The Kansas City Star recently carried a column by my friend Jeff Forker arguing that women should serve in Special Forces.
I disagree. I do support female soldiers being attached to Special Forces units as “enablers.” These include female engagement teams, cultural support teams, provincial reconstruction teams and translators, as well as administrative and support personnel. These positions are far different from being a Special Forces-qualified soldier.
True, women are in combat, but women in combat arms is entirely different. Combat arms branches such as the infantry and Special Forces close with and destroy enemy forces. That difference is clear when comparing the mission of a combat arms soldier to that of most other branches, and certainly to those jobs restricted to women prior to Jan. 1, 2016.
Special Forces have five basic missions: counterterrorism, direct action, foreign internal defense, special reconnaissance and unconventional warfare. The basic unit is the 12-man operational detachment alpha. Teams, operating independently, may sit in a hide site for days. That means urinating and defecating in bags without leaving the site. Operational detachment alphas train foreign armies, a number of which do not accept women as trainers. Direct action raids involve breaching doors, clearing rooms and hand-to-hand combat.
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My combat experience was in heavy jungle with intense heat and humidity and days of pouring rain. My unit conducted seven to 10-day patrols on foot. Hygiene was practically nonexistent. On one occasion we were so filthy that we secured the area, stripped naked and washed in a stream. This is going to happen in a mixed-gender team? Everything we needed — water, rations, dry clothes, personal weapon ammunition as well as extra machine gun ammunition, radios, mines, batteries, smoke grenades — we had to carry on our backs. All soldiers now wear body armor and carry 130 pounds of equipment.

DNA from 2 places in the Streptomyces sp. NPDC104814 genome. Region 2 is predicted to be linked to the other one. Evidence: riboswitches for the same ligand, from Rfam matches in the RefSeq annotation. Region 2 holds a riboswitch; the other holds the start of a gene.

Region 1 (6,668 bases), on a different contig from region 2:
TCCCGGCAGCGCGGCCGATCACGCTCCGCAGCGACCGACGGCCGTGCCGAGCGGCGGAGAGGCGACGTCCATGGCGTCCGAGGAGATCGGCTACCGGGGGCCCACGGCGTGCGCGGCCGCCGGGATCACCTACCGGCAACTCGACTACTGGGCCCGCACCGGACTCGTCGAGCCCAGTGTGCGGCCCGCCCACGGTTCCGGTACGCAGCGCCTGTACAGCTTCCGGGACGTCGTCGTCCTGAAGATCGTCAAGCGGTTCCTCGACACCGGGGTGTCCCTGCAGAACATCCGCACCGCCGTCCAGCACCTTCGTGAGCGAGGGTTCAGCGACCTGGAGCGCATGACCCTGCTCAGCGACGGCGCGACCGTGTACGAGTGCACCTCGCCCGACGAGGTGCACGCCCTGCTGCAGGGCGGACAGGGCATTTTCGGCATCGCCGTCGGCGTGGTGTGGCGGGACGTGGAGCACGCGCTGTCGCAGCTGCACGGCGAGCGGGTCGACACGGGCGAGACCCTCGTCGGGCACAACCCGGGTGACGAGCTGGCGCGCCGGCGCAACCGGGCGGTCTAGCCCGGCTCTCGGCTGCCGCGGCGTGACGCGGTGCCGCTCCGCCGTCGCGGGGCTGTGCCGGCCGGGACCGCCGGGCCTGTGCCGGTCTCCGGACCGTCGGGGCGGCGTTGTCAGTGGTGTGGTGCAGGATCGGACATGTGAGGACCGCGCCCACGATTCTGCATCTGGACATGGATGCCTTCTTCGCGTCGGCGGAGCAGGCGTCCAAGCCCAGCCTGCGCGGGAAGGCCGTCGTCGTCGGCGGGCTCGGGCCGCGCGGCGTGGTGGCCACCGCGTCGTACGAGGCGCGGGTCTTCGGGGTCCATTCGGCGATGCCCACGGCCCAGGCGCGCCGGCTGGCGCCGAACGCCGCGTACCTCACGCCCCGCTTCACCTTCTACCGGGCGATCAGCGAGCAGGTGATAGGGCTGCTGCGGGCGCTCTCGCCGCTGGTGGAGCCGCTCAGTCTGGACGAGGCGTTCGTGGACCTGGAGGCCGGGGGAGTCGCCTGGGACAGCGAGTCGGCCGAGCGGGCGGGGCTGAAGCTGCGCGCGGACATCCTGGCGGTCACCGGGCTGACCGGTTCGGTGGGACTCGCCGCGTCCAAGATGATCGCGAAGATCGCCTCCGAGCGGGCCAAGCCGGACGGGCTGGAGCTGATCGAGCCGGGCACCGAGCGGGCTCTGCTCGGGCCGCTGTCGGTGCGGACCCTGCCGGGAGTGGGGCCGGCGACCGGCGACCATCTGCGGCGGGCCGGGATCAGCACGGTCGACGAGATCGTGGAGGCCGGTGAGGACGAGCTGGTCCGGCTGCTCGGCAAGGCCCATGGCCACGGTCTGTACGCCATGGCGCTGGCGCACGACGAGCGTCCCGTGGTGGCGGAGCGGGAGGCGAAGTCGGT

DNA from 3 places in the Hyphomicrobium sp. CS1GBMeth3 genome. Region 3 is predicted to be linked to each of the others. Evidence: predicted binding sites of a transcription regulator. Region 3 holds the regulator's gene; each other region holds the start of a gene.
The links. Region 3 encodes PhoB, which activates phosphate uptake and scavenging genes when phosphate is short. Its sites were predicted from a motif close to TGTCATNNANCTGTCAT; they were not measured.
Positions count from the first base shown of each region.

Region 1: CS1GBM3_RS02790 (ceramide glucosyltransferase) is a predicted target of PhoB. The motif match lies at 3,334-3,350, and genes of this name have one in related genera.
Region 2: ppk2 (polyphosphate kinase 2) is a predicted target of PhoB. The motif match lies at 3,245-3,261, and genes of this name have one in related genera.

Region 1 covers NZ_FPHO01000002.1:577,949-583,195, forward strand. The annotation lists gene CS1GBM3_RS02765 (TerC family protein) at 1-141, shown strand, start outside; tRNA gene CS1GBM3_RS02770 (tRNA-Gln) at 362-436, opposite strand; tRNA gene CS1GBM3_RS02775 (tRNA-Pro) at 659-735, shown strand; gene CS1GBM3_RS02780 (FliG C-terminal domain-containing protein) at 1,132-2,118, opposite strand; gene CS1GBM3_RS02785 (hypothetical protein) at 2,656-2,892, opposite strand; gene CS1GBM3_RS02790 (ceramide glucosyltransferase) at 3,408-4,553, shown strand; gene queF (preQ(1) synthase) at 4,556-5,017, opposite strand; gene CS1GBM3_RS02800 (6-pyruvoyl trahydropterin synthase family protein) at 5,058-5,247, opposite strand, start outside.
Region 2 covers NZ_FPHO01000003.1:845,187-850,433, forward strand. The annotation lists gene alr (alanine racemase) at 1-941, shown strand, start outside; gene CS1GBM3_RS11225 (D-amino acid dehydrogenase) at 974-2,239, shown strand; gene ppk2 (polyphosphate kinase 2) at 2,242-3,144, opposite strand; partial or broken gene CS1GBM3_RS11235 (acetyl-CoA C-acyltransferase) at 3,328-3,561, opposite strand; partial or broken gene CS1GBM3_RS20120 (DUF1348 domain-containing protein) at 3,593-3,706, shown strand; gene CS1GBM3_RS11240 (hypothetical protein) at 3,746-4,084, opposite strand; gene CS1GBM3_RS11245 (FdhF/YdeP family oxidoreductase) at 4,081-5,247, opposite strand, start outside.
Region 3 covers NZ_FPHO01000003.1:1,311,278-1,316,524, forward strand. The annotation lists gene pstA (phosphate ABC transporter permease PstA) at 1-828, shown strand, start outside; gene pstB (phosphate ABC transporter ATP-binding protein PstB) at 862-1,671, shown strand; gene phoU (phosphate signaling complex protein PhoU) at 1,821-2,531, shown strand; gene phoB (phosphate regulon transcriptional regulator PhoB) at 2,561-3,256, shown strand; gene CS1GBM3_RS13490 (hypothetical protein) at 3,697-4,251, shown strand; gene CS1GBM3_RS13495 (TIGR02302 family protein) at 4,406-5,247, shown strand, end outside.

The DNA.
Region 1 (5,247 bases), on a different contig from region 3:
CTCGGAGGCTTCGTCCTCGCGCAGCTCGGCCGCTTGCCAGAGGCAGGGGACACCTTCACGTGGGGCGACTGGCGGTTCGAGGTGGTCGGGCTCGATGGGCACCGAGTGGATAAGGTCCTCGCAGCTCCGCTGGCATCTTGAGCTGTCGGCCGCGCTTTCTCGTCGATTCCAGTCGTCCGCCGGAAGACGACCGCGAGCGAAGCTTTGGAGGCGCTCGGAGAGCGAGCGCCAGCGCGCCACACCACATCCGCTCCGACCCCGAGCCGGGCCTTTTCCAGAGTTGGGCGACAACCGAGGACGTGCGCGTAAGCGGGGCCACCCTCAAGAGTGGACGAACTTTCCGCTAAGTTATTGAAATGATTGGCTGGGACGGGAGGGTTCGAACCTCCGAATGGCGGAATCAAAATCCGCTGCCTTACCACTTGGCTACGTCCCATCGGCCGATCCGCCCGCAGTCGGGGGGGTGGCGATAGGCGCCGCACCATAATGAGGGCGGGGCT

The Army officially recognizes that women cannot meet the same physical fitness standards as men. Although both genders take the same physical fitness test, the standards for women are much lower than for men. Even at West Point, which has probably the most physically fit women in the country, the requirements for a mandatory obstacle course changed because women could not meet the minimum standard.
An Army Surgeon General report concluded that women in training have twice the injury rate when carrying a 70-pound ruck sack and incur stress fractures at four times the rate. Only three women have been able to complete the Army Ranger course. Only two women have met the standards to attend the Army Special Forces Qualification course and neither graduated.
A 2015 Rand study queried current special operators about integrating women into the teams. Results were that 86.5 percent opposed such a move; 82.5 percent were concerned about the strength and stamina of women. They expressed concerns about “degrad(ing) productivity, platoon morale,” mission focus and effectiveness, and explained that “Most partner forces (especially Arab) won’t work with women.” They raised issues about the effect on marriages and time off for pregnancy (a minimum of 84 days).
Operational detachment alphas should not be saddled with the burden of a team member not deploying because of pregnancy. Should not the views of these professionals who are most affected by inserting women onto these teams be taken seriously? They are the ones whose lives are at risk.
To quote one operator: “Incorporating women into (Special Forces) is simply political, with a real disconnect between policy-makers, understanding of how Special Operations Forces operate, and real-world operations.”
This is not an issue of religion or culture. Integrating women into Special Forces is a bad idea that can only reduce the combat effectiveness of the unit.
Richard Kiper is a Leavenworth resident and a veteran of U.S. Army Special Forces.